240v AC Relay

Discussion in 'Off Grid Living' started by BenP, Aug 20, 2018.


  1. BenP

    BenP Monkey++ Site Supporter+

    I wanted to make my off-grid air conditioning only come on when the batteries were completely charged and kick off when they started to get low and this little relay I found is just the ticket. The relay is controlled by 12v and I wired it into the auxiliary output of my charge controller which you can program to put out a 12v signal under certain conditions. I made this whole panel switch on and off depending on the condition of the batteries, these will be my luxury appliances.
    IMG_20180819_204441.
    IMG_20180819_122452.
     
    Last edited: Aug 20, 2018
  2. Asia-Off-Grid

    Asia-Off-Grid RIP 11-8-2018

    Cool beans, @BenP.
    I've used charge controllers and 12vdc relays switching 230vac contacts, for single devices before. But, never to control an entire panel. Great idea, man.

    How large is your system?
     
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  3. Altoidfishfins

    Altoidfishfins Monkey+++ Site Supporter+

    Good idea. I would use a Solid State relay, control my well pump with one (based on water level in the tank, not a solar controller output). No contacts to pit, burn or stick over time. They take only 10 or 20 mA to activate the "coil".
     
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  4. BenP

    BenP Monkey++ Site Supporter+

    It is a small 24v system, I have about 2600w worth of 12v panels that I wire in series to get 24v.

    Schneider Electric Conext XW MPPT 60 Amp Charge Controller (x2)
    Schneider Electric Conext SW 4024 3,400 Watts, 24VDC Inverter 120/240 VAC
    Schneider Electric Conext XW+/SW System Control Panel (SCP)
    LiFePO4 Prismatic Batteries 300Ah

    I also have a 2000w wind mill that never does anything, we get a lot of wind in the winter and I'm hoping it will pay dividends then, if not I will take it down. I think some vines have grown over it at the moment. :)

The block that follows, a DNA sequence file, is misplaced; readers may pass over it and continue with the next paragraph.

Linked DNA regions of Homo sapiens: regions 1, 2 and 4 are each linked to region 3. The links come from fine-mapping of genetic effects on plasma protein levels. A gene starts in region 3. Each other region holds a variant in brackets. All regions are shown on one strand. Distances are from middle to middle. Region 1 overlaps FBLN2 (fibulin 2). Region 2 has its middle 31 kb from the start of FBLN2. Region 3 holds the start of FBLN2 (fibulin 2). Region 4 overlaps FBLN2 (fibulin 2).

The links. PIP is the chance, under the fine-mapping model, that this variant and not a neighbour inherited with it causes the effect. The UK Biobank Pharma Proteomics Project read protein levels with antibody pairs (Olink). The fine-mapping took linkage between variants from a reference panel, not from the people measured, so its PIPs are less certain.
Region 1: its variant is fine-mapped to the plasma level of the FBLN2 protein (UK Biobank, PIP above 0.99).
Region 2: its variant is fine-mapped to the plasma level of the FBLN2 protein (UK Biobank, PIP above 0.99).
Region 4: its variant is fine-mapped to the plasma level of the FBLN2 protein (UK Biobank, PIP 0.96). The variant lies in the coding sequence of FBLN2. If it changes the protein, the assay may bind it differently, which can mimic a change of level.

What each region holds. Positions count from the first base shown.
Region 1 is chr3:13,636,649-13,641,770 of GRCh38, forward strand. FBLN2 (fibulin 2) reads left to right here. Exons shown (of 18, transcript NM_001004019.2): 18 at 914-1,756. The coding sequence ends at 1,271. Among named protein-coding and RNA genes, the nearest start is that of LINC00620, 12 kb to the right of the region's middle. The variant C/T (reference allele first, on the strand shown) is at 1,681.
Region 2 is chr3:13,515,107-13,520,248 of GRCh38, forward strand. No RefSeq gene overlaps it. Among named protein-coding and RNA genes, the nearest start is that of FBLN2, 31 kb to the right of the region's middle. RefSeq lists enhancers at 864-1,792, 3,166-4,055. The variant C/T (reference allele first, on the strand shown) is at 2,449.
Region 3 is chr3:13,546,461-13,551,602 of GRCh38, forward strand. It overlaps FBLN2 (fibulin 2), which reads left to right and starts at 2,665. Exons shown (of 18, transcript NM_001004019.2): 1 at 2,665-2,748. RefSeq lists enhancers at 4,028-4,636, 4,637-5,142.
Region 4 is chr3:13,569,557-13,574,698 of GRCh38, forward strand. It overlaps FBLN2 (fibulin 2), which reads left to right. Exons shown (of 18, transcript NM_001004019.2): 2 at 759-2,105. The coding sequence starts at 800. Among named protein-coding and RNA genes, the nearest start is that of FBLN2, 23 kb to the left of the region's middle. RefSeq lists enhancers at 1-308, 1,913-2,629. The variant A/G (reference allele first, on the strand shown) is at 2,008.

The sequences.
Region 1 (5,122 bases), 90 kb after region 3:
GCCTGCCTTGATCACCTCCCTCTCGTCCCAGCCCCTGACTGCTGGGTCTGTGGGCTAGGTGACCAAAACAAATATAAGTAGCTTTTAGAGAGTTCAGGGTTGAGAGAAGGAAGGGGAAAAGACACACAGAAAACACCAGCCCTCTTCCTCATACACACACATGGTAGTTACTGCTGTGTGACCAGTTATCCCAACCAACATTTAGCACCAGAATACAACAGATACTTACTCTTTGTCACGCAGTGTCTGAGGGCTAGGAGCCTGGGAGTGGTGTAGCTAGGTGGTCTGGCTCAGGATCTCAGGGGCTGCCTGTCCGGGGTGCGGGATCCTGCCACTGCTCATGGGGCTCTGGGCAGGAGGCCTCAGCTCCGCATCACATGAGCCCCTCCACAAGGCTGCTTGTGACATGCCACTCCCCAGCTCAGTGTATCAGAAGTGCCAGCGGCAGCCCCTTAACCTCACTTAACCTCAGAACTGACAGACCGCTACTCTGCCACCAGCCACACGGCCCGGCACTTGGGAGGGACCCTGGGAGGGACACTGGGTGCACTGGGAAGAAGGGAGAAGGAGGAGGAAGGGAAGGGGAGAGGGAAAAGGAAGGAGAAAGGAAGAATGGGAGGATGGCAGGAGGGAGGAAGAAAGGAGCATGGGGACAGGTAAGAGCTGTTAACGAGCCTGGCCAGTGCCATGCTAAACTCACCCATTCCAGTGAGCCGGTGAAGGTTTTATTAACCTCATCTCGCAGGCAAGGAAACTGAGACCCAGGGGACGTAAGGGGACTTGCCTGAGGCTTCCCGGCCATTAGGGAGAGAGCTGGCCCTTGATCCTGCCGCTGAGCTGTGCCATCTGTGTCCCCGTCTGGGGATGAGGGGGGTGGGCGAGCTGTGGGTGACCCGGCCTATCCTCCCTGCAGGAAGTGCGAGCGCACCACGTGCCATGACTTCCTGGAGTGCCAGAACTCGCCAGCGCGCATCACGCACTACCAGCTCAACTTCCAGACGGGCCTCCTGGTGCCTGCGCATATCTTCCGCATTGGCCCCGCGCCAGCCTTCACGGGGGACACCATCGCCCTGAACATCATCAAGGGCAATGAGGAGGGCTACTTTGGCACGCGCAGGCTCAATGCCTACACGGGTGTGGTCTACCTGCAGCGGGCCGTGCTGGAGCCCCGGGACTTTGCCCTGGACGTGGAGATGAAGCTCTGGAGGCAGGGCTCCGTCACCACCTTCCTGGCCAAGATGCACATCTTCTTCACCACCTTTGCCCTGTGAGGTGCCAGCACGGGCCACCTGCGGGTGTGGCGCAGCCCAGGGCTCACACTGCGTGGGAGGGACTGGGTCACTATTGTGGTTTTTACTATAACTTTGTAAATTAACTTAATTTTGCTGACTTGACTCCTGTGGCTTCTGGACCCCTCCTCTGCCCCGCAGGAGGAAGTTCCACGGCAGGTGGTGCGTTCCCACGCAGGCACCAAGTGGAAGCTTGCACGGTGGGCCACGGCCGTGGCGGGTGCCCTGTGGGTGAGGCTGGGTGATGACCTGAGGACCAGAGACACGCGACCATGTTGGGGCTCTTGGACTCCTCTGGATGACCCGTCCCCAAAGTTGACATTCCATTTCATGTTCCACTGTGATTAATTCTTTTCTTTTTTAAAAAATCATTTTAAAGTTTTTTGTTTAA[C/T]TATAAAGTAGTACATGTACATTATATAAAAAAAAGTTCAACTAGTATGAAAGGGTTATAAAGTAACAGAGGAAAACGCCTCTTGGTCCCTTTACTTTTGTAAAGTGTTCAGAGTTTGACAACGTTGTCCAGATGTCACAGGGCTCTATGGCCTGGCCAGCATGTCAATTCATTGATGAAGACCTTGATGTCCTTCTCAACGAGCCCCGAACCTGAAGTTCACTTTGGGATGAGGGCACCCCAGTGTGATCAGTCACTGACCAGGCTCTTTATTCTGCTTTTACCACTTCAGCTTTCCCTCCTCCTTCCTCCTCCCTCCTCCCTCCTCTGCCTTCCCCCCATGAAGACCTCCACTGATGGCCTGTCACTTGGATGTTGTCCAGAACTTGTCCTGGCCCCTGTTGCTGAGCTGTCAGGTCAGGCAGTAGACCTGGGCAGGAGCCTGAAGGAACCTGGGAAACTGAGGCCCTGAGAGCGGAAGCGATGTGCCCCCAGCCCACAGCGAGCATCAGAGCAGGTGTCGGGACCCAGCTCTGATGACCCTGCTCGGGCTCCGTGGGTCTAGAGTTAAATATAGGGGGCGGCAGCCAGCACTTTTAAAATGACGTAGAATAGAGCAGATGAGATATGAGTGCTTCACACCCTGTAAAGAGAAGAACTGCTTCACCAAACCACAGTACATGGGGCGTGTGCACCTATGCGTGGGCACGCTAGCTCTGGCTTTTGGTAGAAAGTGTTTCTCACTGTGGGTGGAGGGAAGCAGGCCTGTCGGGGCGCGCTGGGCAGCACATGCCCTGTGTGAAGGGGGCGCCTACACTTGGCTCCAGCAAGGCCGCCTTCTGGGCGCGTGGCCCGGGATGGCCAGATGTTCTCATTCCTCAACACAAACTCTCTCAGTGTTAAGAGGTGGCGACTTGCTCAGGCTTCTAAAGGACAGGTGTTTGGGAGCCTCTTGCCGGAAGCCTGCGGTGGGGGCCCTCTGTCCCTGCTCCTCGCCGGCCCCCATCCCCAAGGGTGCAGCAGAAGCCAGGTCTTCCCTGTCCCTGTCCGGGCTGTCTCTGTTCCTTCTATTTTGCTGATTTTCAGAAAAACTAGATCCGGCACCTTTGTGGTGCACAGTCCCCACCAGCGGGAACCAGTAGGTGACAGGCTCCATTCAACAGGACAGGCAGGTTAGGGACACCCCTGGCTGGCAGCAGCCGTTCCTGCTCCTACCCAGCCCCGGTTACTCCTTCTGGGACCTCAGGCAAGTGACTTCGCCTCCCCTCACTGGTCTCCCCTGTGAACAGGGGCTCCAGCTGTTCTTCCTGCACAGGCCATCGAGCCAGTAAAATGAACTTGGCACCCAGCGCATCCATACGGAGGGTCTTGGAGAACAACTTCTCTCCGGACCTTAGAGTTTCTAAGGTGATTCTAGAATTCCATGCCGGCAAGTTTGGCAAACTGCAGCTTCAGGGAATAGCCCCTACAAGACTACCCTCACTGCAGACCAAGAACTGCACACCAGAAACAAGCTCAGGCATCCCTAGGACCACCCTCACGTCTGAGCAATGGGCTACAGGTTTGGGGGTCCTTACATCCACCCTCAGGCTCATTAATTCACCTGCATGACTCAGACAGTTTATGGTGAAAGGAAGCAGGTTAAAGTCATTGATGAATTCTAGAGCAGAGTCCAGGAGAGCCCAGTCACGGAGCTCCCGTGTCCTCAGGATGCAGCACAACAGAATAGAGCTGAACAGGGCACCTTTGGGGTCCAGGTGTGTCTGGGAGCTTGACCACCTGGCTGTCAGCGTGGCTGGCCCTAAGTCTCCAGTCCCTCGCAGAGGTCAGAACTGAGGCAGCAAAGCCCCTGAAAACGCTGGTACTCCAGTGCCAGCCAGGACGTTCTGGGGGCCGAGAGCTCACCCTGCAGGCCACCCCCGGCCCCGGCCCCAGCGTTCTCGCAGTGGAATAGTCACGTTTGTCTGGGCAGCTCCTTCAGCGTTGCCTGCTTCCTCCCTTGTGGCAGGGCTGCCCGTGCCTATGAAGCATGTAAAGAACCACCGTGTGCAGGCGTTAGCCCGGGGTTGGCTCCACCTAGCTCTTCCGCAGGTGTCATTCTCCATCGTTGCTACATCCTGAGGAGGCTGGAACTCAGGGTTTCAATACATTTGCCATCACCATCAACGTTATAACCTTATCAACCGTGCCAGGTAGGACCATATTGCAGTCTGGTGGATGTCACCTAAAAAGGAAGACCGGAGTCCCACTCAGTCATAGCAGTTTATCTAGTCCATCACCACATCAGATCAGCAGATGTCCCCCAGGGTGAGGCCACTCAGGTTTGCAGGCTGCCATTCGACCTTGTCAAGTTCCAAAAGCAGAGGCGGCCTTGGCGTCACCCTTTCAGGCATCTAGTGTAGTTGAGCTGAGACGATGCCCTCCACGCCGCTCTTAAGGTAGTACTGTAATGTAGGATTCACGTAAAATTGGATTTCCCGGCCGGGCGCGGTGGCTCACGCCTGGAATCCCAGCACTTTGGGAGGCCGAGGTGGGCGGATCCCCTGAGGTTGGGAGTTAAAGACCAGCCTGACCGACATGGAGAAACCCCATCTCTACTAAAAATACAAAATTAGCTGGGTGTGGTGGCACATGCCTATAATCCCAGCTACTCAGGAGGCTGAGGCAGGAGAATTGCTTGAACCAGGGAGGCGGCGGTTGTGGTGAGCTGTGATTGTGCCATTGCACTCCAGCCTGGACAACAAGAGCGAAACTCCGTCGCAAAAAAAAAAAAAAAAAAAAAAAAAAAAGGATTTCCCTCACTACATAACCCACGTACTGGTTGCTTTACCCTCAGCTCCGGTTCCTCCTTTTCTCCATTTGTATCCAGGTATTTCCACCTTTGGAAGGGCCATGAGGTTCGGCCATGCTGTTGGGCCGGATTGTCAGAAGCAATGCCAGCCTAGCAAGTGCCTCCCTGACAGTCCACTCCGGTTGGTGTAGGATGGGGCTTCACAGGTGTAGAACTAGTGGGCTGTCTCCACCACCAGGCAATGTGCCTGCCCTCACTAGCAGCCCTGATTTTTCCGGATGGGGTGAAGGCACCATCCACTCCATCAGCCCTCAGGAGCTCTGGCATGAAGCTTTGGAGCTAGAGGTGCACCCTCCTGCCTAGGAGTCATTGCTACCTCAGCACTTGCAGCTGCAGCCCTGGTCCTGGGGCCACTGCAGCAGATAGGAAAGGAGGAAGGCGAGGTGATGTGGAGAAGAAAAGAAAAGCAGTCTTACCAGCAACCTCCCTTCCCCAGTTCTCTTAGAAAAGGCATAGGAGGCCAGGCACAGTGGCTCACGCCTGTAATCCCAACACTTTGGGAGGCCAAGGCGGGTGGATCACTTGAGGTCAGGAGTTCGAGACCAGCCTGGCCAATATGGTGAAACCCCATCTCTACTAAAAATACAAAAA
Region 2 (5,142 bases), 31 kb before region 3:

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  5. BenP

    BenP Monkey++ Site Supporter+

    What relay do you use? If there is something more reliable than this one I would like to have it, at least for a spare.
     
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  6. Altoidfishfins

    Altoidfishfins Monkey+++ Site Supporter+

    How much current does your Air Conditioner draw and at what voltage? We already know that you're controlling the coil with 12 volts, so we can probably find one with a "coil" that will operate from 3 to 24 or 3 to 32 volts DC. Since you're controlling AC, you'll probably need a Triac type. My well pump runs on about 150 volts DC from the solar array when it's under load (has a built in MPPT controller) so the SSR is a FET type.
     
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  7. 3M-TA3

    3M-TA3 Cold Wet Monkey Site Supporter++

  8. Altoidfishfins

    Altoidfishfins Monkey+++ Site Supporter+

  9. BenP

    BenP Monkey++ Site Supporter+

    The air conditioner and water heater are both on that panel and they will draw 15 amps combined worse case but the panel is fed by a 30 amp circuit so it would probably be good to have at least a 30 amp relay. Air conditioner is 120v AC, Water heater is 240v AC.
     
    Last edited: Aug 20, 2018
  10. ghrit

    ghrit Bad company Administrator Founding Member

    Is that starting draw, and is it possible for them both to kick on at the same time?
     
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  11. Tempstar

    Tempstar Old and crochety Site Supporter+

    Those solid states are also great for rapid switching. You see them on a lot of cooking equipment to control the temps by rapidly switching on and off to keep elements at the right temperature. They will last almost forever in a cooler environment.
     
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  12. Altoidfishfins

    Altoidfishfins Monkey+++ Site Supporter+

    There are SSRs that can handle more current. Crydom, Omron, as well as Automation Direct manufacture them. They probably should be attached to a heatsink.
     
  13. BenP

    BenP Monkey++ Site Supporter+

    They always both kick on at the same time but their behavior is somewhat unpredictable. The air conditioner does not have a big starting load, usually 300w or so when the outdoor unit kicks on then the draw will cycle up and down between ~300-1000w. The water heater will draw about 500w at startup if it is in heat pump mode then level off around 300w. If the water is really cold it will use the resistance elements for 500w then switch to the heat pump later when the water gets to 75-90 degrees depending on the temperature setting.
     
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